Bioengineered follicles grow hair on bald mice

April 25, 2012

Transplanted hair follicles derived from adult stem cells have demonstrated normal hair cycles in bald mice, according to a recent study published in Nature Communications.

Tokyo - Transplanted hair follicles derived from adult stem cells have demonstrated normal hair cycles in bald mice, according to a recent study published in Nature Communications.

Researchers at Tokyo University of Science bioengineered hair follicle germ cells from adult epithelial stem cells and dermal papilla cells. They then implanted the bioengineered cells into the skin of bald mice, resulting in normal hair cycles and other signs of normal function, including piloerection, or goosebumps, Medical News Today reports. Along with normal functioning, the implanted hair follicles also developed the correct structures and made the right connections with surrounding tissue, according to the report.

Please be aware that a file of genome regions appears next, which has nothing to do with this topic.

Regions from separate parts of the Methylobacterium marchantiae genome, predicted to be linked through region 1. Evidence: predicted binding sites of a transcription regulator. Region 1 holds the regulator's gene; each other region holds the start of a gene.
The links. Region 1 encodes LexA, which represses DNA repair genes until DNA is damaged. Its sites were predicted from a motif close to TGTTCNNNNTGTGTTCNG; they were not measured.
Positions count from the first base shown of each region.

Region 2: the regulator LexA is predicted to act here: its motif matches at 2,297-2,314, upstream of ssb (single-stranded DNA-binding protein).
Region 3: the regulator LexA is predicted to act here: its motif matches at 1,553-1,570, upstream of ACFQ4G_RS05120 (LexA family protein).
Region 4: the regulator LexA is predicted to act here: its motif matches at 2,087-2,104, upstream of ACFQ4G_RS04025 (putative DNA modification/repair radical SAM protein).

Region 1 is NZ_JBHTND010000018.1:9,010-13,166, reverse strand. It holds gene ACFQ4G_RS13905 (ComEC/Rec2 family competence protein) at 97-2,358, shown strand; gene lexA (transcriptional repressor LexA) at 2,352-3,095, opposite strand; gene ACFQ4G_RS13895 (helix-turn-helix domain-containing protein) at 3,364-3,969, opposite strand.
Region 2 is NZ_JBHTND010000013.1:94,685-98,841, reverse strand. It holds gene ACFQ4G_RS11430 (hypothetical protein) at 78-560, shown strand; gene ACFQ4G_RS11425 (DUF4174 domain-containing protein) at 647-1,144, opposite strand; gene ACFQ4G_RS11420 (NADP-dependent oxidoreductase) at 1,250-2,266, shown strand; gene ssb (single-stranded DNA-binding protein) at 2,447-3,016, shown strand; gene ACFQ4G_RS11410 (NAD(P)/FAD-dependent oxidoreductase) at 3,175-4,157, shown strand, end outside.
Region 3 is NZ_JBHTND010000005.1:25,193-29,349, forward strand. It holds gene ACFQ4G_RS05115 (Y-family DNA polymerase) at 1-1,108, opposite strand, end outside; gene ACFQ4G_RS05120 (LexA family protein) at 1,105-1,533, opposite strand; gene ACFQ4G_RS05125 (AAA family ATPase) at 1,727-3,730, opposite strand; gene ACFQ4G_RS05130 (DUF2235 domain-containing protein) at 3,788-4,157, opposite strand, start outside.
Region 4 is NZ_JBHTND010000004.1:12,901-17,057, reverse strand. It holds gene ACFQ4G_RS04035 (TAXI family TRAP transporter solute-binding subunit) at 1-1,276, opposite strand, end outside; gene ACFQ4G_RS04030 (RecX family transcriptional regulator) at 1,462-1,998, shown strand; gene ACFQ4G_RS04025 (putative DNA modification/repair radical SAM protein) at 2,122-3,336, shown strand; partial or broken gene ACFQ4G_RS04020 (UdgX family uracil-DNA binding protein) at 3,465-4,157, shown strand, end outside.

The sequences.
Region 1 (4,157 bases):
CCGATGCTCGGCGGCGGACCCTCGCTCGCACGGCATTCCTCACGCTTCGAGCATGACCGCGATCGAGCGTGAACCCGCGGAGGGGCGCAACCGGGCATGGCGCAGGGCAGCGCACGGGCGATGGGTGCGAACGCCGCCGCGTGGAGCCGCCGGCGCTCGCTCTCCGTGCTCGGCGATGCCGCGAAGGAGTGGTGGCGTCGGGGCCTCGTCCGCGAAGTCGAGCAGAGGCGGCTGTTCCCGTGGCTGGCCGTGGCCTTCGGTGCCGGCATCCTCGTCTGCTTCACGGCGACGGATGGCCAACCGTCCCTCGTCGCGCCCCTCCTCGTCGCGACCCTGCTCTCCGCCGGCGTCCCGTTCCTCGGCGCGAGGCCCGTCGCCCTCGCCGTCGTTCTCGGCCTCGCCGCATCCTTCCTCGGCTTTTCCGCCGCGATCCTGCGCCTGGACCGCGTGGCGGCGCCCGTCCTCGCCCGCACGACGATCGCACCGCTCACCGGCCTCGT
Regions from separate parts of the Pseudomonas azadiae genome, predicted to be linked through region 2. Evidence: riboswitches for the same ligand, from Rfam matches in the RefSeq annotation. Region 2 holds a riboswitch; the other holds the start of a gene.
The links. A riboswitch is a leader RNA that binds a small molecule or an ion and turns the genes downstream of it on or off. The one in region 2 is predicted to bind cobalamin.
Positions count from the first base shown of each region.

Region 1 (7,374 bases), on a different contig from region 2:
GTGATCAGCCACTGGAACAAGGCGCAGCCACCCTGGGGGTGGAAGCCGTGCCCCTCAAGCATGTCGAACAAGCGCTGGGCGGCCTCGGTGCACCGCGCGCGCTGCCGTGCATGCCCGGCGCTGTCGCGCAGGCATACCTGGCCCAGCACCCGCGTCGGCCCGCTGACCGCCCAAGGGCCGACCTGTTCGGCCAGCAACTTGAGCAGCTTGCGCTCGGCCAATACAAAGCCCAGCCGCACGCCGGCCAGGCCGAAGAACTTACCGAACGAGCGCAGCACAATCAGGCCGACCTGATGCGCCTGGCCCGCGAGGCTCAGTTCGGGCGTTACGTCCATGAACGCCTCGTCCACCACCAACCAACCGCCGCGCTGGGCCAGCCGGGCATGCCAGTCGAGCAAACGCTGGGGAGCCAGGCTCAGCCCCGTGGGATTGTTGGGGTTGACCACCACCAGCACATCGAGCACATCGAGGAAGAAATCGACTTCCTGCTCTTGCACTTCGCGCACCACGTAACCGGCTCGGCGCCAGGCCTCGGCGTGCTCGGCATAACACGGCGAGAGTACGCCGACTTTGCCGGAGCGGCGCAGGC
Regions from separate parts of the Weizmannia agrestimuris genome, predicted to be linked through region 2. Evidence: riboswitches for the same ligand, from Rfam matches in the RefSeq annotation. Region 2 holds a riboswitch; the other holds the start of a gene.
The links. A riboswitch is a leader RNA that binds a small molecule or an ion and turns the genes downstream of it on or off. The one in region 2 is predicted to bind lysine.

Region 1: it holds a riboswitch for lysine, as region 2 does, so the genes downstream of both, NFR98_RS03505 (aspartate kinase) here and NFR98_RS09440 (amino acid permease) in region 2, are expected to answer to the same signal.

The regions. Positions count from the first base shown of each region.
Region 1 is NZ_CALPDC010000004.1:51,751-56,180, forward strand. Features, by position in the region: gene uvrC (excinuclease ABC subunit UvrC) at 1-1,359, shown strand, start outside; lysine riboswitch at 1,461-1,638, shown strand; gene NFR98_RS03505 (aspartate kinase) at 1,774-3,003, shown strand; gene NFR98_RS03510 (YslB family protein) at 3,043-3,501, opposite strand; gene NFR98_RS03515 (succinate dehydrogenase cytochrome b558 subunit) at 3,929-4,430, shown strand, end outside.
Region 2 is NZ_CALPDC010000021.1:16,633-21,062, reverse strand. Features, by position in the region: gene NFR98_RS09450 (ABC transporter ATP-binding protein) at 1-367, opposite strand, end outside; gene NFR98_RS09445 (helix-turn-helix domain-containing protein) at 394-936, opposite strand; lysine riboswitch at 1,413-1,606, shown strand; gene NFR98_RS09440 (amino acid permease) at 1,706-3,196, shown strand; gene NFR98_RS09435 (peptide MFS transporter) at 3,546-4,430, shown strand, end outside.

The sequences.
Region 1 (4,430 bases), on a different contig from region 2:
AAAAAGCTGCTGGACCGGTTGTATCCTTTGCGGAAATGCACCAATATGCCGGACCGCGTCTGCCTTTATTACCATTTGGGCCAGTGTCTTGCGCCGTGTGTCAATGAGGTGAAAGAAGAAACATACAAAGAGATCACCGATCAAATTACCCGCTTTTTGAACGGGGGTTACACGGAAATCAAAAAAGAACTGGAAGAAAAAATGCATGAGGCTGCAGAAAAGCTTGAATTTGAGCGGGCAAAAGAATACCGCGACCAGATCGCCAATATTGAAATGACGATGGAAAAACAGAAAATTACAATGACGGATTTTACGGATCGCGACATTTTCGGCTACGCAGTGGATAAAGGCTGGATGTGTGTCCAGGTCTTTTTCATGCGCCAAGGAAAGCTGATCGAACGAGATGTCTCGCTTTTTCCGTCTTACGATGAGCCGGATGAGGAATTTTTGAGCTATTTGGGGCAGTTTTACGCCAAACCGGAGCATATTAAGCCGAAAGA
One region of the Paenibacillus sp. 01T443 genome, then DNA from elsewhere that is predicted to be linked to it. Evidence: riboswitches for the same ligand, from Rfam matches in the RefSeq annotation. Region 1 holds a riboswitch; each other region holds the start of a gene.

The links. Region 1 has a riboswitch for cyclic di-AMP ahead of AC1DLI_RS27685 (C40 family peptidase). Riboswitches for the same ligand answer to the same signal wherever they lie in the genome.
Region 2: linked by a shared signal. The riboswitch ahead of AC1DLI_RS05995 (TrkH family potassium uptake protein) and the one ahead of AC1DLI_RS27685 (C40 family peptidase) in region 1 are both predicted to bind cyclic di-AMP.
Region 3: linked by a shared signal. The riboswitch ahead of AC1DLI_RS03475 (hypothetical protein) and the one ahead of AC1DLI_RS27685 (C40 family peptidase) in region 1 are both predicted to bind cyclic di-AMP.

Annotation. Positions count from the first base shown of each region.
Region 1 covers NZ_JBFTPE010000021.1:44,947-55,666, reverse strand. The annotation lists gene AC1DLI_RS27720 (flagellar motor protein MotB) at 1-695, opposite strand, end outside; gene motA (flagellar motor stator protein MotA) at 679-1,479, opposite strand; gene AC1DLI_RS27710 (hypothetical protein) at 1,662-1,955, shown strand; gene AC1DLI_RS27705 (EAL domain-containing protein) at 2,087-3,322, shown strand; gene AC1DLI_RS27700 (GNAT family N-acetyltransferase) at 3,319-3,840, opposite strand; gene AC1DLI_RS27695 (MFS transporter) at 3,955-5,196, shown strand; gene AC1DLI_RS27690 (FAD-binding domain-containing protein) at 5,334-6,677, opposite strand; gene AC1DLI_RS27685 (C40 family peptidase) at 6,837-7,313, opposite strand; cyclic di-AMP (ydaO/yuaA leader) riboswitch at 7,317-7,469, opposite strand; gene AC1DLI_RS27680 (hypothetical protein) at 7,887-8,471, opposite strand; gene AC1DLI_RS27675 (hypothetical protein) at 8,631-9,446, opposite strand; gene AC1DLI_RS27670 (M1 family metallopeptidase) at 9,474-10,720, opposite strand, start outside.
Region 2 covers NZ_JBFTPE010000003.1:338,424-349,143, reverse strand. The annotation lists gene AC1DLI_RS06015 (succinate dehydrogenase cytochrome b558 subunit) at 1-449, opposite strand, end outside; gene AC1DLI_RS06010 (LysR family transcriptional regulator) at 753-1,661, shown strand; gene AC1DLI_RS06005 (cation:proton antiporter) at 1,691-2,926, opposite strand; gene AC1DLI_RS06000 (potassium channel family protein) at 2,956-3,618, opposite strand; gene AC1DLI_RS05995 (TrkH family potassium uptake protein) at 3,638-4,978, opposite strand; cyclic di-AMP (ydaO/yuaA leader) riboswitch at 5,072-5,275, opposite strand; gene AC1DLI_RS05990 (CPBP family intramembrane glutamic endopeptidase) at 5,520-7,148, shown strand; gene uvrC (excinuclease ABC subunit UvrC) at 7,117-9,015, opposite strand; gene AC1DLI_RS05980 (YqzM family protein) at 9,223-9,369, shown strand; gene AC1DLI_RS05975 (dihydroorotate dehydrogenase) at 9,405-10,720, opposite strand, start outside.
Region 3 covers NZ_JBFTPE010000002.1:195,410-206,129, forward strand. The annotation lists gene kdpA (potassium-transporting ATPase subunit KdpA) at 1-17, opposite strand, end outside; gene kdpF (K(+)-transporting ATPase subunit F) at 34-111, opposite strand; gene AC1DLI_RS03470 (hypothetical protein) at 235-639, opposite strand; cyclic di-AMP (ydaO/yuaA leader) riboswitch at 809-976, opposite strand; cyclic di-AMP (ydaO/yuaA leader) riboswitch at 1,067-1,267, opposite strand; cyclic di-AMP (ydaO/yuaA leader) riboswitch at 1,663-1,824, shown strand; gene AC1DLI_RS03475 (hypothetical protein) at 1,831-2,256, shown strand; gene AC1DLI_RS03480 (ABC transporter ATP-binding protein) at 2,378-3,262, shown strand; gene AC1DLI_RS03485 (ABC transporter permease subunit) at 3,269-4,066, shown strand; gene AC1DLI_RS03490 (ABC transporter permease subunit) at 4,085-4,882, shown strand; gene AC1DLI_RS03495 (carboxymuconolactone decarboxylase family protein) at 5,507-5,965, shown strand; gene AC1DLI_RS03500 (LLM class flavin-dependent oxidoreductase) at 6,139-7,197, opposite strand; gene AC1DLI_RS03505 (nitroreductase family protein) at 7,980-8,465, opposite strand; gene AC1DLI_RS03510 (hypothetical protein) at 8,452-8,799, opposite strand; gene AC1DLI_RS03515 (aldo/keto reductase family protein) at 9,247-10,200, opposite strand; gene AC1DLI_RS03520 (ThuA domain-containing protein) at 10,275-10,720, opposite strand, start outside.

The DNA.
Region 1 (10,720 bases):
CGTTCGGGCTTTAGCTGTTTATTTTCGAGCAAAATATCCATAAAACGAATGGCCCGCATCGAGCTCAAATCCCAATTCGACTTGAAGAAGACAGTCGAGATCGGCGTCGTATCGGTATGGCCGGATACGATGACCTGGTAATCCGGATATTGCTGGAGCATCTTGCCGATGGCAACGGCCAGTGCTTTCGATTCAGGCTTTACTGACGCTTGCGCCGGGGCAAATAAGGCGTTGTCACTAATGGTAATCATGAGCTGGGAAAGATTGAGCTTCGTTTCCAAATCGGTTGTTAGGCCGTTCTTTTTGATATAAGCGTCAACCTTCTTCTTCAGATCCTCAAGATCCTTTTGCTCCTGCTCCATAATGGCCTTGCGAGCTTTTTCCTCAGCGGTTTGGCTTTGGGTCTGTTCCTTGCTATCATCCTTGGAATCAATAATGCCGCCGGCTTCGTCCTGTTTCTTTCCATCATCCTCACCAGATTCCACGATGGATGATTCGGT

“Our findings suggest that the transplantation of a bioengineered hair follicle germ can restore natural hair function and re-establish the cooperation between the follicle and the surrounding recipient muscles and nerve fibers,” the authors wrote. “Thus, the transplantation of bioengineered hair follicle germ is potentially applicable to the future surgical treatment of alopecia.”

Aside from raising hopes of a cure for baldness, the study is a significant advance toward next-generation organ replacement regenerative therapies, which will enable the replacement of damaged organs, according to the report. Notably, the study used adult stem cells, rather than embryonic, and it also marked the first time bioengineered follicles were fully functional and integrated into surrounding tissue, according to the report.

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